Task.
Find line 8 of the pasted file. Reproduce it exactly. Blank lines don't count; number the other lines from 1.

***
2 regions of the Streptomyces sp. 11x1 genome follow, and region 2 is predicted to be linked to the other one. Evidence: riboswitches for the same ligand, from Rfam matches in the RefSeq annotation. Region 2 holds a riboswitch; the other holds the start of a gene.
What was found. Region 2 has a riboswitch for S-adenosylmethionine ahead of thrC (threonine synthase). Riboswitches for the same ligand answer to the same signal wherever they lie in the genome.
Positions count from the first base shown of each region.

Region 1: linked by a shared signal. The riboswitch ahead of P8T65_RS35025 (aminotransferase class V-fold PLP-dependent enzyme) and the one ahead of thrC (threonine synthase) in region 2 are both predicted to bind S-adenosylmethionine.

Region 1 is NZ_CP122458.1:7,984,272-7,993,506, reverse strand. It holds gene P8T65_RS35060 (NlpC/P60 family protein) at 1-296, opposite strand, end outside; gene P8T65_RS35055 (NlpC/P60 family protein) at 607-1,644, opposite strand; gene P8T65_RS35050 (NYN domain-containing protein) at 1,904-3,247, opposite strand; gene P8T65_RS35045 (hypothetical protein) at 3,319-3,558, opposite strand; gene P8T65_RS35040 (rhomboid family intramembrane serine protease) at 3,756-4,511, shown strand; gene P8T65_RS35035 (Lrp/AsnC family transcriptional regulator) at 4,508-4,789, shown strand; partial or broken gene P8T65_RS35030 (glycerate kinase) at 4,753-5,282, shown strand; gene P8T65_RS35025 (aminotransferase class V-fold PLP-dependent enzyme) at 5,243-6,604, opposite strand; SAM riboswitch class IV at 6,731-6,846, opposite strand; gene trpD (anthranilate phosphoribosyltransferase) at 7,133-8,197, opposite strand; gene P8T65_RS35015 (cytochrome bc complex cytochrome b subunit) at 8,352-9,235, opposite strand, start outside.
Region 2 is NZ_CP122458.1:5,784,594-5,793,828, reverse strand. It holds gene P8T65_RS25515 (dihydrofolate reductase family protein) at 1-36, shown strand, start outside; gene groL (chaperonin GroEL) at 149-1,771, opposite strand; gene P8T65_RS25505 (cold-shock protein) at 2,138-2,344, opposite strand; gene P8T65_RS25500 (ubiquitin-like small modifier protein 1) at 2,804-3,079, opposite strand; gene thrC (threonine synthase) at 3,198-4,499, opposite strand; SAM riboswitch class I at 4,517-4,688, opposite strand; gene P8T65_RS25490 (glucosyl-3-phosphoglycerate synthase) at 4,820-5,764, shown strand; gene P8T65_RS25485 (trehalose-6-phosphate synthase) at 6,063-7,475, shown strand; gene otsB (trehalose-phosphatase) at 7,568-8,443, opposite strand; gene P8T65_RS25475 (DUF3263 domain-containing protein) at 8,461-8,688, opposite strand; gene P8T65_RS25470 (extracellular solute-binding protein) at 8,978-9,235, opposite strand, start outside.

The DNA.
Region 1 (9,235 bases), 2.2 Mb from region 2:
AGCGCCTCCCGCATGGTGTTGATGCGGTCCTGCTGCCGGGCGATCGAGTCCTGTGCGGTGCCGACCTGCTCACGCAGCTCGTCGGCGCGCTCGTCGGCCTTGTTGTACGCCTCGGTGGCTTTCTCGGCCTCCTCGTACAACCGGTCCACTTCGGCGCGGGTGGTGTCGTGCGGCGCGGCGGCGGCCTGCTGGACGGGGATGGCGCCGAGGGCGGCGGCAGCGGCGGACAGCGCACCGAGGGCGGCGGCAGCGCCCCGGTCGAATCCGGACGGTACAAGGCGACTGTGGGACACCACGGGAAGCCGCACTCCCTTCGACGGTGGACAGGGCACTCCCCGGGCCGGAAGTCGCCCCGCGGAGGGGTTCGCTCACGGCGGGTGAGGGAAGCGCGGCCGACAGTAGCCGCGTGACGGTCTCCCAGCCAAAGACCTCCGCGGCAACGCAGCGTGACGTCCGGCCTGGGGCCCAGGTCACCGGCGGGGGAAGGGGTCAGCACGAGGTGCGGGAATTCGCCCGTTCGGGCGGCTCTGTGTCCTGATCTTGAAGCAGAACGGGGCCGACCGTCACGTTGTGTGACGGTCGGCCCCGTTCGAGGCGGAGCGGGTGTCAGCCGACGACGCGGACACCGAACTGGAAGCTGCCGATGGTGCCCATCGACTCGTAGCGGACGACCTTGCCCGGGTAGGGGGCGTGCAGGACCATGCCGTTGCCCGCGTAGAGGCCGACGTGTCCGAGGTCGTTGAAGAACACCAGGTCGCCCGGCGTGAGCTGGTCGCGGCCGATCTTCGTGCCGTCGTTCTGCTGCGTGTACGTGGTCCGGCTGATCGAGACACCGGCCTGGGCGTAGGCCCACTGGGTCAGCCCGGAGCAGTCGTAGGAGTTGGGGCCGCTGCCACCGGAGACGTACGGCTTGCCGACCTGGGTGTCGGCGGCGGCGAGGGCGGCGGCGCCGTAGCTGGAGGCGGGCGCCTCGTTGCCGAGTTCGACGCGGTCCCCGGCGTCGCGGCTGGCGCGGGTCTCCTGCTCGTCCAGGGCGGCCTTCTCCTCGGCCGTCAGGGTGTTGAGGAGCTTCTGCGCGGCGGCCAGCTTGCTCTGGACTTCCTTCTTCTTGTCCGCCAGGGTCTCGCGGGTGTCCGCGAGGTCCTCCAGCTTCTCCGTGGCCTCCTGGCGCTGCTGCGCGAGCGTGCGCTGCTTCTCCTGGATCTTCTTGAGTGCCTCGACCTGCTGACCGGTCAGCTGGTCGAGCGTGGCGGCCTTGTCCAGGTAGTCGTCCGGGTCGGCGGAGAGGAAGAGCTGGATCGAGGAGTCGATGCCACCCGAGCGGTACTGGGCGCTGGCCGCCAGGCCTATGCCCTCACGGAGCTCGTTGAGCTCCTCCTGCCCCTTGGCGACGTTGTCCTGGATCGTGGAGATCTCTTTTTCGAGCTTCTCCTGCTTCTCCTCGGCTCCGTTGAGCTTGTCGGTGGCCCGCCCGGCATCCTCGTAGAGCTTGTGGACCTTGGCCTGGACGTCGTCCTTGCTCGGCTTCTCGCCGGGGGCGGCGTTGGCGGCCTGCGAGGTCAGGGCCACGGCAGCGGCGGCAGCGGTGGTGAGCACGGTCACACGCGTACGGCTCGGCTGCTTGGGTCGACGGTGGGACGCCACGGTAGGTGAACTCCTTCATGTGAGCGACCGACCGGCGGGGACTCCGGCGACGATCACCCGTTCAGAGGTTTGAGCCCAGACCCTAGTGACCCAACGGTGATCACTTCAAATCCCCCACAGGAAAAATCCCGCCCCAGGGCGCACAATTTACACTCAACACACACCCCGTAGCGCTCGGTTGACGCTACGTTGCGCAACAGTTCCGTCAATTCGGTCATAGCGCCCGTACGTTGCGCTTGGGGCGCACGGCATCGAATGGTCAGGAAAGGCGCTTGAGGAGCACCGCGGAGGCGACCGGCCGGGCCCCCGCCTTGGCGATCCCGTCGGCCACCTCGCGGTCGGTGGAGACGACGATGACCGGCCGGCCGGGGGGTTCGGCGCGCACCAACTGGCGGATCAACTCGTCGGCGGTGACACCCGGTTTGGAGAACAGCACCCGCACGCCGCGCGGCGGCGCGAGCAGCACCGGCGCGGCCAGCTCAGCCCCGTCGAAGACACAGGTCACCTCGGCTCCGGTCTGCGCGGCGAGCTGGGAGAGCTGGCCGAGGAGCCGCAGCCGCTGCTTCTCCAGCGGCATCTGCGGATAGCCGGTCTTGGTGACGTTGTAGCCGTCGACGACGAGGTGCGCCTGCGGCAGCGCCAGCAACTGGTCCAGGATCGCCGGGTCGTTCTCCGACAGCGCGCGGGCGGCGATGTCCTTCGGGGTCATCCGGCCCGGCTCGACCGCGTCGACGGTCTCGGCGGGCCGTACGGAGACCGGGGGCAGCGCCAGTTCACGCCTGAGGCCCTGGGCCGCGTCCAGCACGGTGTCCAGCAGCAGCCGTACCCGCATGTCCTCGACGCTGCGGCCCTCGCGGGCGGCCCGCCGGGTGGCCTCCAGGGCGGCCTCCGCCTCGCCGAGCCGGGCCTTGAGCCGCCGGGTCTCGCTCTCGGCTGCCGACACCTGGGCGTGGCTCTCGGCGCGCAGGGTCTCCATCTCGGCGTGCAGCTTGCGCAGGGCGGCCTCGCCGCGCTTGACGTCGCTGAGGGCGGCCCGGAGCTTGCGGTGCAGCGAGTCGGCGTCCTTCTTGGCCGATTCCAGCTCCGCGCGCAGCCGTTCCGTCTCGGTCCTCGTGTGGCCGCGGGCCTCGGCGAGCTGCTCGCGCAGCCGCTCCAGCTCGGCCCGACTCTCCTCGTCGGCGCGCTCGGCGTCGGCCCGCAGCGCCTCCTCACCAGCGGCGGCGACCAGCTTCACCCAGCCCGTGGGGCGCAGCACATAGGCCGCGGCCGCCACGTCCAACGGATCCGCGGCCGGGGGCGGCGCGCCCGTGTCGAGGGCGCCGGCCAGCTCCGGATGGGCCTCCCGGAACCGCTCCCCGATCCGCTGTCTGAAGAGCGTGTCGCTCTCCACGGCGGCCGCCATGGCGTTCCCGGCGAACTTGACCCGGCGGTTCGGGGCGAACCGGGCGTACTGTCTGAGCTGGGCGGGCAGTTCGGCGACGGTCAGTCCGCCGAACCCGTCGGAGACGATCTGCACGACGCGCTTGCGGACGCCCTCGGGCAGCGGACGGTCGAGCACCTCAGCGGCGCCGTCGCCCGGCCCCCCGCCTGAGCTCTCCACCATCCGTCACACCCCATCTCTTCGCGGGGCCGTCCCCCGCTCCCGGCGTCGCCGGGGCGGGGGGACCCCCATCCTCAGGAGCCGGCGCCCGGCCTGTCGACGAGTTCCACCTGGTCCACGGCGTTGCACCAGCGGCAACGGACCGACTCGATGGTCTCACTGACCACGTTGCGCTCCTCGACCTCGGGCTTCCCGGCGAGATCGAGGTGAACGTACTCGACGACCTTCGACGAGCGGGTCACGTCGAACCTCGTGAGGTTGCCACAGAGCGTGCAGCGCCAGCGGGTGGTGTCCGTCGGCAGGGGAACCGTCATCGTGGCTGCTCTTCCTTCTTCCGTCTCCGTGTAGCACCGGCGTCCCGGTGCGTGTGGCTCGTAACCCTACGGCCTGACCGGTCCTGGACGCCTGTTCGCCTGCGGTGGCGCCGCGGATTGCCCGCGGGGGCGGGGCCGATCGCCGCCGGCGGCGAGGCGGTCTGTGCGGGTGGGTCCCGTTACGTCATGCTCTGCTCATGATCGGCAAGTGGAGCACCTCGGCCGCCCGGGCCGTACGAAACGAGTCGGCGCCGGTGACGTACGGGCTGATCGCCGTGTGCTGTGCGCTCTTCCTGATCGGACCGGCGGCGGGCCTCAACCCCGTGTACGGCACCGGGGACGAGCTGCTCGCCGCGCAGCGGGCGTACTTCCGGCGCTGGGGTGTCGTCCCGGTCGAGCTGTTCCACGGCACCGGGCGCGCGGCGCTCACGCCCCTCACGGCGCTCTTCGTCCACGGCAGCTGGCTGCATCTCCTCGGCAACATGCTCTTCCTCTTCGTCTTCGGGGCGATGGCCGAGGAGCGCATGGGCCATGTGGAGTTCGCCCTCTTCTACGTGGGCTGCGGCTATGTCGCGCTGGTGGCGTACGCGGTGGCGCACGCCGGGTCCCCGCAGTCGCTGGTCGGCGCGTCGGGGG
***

Region 1 (9,235 bases), 2.2 Mb from region 2: